Toronto Pig Save was founded in 2010 by writer, activist and photojournalist Anita Krajnc (rhymes with “Heinz,” like the ketchup), to draw attention to the plight of pigs on their way to slaughter at Quality Meat Packers in downtown Toronto. The group holds vigils several times a week to bear witness for the pigs and to offer these terrified animals some small measure of comfort, if possible, before they go to slaughter. The animals have often endured long drives in searing heat or freezing cold and frequently arrive suffering from heat exhaustion or frostbite. Activists are often able to get close to the trucks and offer a kind touch and soothing voice, and in the brutal heat of summer, cold water and watermelon.
The work of Toronto Pig Save has spawned similar groups in Melbourne (Australia), Burlington, Hamilton, Guelph, Montreal and Brandon (Canada), as well as Indiana and a soon-to-be-launched Pig Save in New York City (USA). There are also Toronto Cow Save and Chicken Save groups. They have received coverage in mainstream Canadian press, including the Huffington Post, and are attracting a huge amount of attention in the animal rights movement overall.
Anita Krajnc has been trying to get me to attend a vigil for two years. I’ve been extremely reluctant to go; I’ve seen many photos and videos from the vigils and didn’t know if I could emotionally handle seeing animals in distress and being unable to do anything to help them. But I knew that sooner or later, this was something I had to do, so this past weekend, I went.
There were about 18 or so of us. We held signs, received lots of thumbs-up and honks of support from passing drivers, chatted and handed out leaflets to passers-by, and remained polite in the face of a few people who yelled highly original things like “I love bacon!” at us. We didn’t have to wait long before a transport truck showed up. We could smell it before we saw it and could hear the pigs screaming from a block away. If you’ve spent any time around pigs in a normal setting, you know that they are not generally given to screaming. They communicate with a complex series of grunts, snorts and exhalations, all of which mean something to the pigs around them, and to people who know them well. You’ll hear the occasional squeal brought on by a fit of pique if one gets too close to another’s food or otherwise does something annoying, but pigs left to their own devices are calm, sociable animals.
As the driver went around the building to pull into the loading dock, the screams got louder. It is a chilling, blood-curdling sound that tears at your heart. As the pigs were being unloaded, their screams would crescendo and you’d know they were getting hit with the electrified paddles designed to hurry them along. Terrified baby animals — for they are babies, nowhere near full-grown — with no understanding of what’s going on, where they are, or why they are being beaten and yelled at. This happens to 6000 individual pigs a day at Quality Meat Packers. When we can no longer hear them, it is because the door has gone down on the loading dock and these innocent beings are on their way to a worse fate than anything they have experienced so far.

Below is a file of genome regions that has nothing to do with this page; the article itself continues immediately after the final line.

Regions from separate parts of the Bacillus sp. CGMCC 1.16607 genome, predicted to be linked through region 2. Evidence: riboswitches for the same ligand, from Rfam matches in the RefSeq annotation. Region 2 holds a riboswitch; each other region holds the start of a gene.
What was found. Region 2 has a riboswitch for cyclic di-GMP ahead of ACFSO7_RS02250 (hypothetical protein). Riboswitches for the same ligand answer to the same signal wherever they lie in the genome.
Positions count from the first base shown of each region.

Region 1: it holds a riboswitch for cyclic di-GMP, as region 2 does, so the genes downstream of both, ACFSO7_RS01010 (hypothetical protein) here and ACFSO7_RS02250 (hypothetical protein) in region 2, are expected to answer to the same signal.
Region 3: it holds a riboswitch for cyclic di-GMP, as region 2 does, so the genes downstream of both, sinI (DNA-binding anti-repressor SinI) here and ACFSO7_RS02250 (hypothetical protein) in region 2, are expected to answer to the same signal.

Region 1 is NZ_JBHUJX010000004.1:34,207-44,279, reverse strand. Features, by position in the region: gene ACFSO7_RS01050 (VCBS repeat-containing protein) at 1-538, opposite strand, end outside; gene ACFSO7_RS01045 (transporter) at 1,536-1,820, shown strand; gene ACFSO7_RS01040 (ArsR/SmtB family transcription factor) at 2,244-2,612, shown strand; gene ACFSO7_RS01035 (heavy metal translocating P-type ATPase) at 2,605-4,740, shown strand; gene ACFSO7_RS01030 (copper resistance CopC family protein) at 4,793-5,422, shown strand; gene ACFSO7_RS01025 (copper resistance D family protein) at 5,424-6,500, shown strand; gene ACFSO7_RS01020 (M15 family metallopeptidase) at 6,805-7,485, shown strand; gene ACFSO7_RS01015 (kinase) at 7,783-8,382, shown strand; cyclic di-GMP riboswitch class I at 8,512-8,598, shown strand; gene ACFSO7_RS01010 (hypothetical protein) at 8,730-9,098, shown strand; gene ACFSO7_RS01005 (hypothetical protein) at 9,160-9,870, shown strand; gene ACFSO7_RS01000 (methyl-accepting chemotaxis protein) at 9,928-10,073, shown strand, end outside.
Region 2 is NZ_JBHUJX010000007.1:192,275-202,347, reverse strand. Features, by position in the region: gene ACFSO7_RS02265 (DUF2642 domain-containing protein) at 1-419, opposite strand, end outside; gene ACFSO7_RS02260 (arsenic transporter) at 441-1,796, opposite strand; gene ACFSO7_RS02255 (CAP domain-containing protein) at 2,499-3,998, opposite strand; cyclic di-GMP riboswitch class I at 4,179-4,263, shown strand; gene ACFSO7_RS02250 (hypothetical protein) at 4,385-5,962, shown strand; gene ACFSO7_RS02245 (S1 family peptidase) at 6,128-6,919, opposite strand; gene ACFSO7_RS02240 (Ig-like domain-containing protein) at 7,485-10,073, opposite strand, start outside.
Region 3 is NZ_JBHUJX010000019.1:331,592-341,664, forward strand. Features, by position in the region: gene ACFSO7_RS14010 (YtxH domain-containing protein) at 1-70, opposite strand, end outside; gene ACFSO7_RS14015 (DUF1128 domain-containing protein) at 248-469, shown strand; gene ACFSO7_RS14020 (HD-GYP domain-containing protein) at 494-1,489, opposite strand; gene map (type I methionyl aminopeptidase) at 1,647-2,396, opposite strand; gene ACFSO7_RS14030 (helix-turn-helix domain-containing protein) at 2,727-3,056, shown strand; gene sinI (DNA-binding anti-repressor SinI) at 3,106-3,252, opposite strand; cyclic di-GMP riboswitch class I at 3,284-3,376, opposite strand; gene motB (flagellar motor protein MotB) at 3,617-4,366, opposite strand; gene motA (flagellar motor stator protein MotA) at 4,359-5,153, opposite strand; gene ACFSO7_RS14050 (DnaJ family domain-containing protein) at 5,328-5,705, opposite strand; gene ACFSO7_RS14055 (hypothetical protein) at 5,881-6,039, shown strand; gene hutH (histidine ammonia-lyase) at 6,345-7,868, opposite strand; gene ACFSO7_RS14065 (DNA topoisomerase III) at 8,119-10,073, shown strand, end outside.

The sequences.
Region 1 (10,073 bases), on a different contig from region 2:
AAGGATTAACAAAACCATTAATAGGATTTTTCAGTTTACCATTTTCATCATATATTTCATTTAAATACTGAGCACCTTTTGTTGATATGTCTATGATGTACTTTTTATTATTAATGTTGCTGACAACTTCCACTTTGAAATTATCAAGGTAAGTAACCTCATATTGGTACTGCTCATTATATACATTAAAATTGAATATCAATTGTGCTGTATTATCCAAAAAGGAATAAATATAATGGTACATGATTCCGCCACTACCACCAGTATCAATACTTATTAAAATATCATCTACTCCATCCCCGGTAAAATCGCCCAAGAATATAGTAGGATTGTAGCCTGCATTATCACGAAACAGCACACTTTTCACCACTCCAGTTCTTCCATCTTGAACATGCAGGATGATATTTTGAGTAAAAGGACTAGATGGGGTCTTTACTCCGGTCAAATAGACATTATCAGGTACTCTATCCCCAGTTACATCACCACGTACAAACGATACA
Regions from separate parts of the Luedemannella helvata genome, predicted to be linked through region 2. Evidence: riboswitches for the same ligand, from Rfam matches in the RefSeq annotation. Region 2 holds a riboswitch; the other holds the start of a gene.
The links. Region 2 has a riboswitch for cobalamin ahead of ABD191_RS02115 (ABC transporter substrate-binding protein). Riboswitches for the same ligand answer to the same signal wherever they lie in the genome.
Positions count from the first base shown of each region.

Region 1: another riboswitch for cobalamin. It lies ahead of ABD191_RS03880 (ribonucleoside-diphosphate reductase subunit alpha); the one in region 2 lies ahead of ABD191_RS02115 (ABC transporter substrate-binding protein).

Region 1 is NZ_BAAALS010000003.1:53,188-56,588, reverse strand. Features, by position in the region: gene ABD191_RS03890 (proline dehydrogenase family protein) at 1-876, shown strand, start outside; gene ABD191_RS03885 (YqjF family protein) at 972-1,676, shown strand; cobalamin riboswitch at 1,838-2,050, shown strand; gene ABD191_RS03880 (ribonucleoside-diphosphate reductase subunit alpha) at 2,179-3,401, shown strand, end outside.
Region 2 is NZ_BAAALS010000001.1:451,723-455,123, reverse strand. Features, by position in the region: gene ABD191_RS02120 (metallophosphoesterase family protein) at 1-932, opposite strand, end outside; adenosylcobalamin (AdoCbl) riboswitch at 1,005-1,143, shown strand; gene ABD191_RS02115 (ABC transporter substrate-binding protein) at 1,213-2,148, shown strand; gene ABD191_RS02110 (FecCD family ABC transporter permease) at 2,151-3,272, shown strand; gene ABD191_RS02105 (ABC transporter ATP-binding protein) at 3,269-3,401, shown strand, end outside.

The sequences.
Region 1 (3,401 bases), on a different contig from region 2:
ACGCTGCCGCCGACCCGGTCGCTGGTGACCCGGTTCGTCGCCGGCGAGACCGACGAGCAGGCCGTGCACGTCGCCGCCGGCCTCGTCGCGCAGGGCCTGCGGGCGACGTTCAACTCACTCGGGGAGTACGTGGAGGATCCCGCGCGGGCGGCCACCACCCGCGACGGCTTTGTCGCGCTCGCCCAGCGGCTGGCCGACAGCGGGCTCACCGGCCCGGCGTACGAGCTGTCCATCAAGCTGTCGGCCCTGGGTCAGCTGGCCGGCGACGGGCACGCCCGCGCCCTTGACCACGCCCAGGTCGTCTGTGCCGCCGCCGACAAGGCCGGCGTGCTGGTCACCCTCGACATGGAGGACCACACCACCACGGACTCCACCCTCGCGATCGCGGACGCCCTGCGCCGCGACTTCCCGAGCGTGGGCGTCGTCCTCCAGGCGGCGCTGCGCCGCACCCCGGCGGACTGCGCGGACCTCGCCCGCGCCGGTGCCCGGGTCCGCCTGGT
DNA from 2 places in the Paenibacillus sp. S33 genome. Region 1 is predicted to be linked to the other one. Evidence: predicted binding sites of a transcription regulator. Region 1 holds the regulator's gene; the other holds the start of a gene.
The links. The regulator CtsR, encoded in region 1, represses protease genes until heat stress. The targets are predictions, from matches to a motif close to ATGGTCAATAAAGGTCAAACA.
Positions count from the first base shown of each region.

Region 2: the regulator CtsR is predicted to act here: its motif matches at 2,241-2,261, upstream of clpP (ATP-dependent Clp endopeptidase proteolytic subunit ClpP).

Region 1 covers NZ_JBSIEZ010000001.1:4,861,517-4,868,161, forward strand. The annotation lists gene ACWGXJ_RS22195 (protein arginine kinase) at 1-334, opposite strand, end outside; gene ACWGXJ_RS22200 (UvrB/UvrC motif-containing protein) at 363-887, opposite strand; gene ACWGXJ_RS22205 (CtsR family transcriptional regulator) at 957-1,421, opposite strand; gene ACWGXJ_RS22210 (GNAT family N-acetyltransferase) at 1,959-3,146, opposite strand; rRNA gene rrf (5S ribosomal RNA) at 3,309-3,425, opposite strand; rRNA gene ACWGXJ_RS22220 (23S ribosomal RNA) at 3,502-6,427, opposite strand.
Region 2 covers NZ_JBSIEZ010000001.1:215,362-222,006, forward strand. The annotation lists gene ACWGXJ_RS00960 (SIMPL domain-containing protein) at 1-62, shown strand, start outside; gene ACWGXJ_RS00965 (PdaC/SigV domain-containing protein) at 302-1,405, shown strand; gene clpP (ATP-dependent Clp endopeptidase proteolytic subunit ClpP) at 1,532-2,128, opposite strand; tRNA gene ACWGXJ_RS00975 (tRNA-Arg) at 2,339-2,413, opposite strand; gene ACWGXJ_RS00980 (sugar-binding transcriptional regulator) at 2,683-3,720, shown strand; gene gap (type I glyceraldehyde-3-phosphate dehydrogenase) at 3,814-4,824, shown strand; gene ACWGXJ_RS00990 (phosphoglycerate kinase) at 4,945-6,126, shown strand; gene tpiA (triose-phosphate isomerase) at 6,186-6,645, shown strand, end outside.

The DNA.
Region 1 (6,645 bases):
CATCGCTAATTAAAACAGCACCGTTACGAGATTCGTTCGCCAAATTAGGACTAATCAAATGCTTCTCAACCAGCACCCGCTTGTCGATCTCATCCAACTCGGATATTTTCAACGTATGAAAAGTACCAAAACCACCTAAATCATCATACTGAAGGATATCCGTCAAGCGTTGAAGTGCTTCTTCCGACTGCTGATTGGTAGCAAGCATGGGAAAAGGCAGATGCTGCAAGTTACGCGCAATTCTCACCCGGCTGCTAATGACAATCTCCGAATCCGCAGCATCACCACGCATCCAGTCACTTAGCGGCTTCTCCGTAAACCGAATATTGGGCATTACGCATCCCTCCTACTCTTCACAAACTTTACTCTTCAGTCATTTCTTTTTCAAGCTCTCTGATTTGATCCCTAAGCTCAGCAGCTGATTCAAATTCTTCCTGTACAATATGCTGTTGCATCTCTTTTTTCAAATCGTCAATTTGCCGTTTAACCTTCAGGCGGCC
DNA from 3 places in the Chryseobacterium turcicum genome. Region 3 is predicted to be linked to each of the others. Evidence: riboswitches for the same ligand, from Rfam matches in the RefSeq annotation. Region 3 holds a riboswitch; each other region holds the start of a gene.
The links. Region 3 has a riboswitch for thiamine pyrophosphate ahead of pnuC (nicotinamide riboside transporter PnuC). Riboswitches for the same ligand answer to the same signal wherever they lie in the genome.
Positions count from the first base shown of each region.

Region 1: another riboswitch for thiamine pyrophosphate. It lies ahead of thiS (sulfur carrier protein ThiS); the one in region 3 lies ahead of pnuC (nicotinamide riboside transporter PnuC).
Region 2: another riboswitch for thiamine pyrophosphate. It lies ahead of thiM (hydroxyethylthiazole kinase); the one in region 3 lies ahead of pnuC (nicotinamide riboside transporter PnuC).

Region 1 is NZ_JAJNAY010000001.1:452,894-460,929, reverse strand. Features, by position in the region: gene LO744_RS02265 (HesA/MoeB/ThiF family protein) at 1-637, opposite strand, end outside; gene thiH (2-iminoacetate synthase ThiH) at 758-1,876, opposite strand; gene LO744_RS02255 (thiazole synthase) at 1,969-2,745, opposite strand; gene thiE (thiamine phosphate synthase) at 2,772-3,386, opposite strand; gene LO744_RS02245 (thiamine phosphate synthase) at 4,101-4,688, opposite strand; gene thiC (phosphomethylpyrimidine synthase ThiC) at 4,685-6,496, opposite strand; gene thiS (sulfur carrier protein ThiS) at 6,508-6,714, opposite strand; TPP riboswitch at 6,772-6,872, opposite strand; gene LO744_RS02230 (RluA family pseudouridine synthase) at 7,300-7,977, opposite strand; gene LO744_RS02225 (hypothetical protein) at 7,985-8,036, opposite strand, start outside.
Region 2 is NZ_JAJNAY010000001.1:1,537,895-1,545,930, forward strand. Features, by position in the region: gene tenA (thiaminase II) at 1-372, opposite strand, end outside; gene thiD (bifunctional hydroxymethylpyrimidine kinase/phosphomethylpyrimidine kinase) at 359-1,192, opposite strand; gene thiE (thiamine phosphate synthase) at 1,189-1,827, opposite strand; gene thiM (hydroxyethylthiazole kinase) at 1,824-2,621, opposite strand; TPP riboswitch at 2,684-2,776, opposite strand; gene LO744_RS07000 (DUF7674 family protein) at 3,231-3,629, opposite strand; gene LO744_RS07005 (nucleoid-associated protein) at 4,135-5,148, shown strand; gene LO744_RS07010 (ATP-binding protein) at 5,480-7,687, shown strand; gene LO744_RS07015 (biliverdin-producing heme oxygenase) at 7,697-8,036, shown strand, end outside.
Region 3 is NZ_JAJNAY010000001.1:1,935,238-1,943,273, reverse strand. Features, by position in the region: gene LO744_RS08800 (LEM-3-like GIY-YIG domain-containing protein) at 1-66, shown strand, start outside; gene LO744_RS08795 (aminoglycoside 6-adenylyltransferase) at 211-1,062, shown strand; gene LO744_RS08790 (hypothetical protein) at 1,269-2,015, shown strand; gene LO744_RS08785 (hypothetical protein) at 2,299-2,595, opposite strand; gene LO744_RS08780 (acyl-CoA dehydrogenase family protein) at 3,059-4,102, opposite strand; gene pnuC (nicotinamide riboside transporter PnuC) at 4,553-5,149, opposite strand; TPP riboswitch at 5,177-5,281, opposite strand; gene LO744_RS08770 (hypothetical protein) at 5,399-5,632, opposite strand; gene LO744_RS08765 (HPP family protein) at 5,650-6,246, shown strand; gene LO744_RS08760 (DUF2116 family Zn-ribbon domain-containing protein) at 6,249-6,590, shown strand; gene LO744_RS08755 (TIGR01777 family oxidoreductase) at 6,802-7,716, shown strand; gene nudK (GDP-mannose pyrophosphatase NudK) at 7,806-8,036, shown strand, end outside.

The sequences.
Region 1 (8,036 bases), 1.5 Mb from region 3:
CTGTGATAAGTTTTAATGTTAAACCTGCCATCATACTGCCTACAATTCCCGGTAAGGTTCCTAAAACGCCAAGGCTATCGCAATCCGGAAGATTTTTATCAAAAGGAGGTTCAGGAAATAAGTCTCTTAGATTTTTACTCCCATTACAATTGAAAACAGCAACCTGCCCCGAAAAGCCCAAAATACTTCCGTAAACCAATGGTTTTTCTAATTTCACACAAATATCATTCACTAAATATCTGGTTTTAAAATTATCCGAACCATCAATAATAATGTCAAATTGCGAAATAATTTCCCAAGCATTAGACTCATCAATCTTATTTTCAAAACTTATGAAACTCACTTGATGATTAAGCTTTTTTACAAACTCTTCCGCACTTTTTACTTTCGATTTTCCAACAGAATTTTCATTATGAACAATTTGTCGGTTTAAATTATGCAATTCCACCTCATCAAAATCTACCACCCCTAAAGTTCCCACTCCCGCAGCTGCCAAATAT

Slaugherhouse workers will tell you they are surrounded by the screams of animals all day long. Stunning is notoriously inconsistent in its efficacy and many of the piglets will be conscious as they are shackled by one leg to hang upside down as they move along the slaughter line. Some will still be conscious when they are dropped into the scalding vat that will remove the hair from their sensitive skin. Some will be still be conscious when their throats are slit.
I have a problem with that. I have a problem with sentient beings, who are not significantly different than the cats and dogs many of us live with, being treated like inanimate objects incapable of feeling pain and fear, being treated with such callous disregard and often with deliberate and casual cruelty. And why? Because people love “their” bacon. Because line-ups for a “rib-fest” will be half an hour long, as though the people in line haven’t eaten for a week. Because bacon has become a national fetish. How could any taste possibly be worth the price these sweet and gentle animals pay?
Not rushing to the loading dock to ask the workers to have some compassion and treat the pigs more gently was incredibly difficult. Imagine seeing an animal in distress and being powerless to help. Had I rushed to the loading dock, the police would have been called, I’d have been escorted off the property, charged with trespassing and fined — and most likely the animals would have been no better off. But I will be back, because when there is an opportunity to reach the pigs while they’re still in the truck, whatever touch or creature comfort we can offer them may be the only kindness they will ever know. They deserve so much more.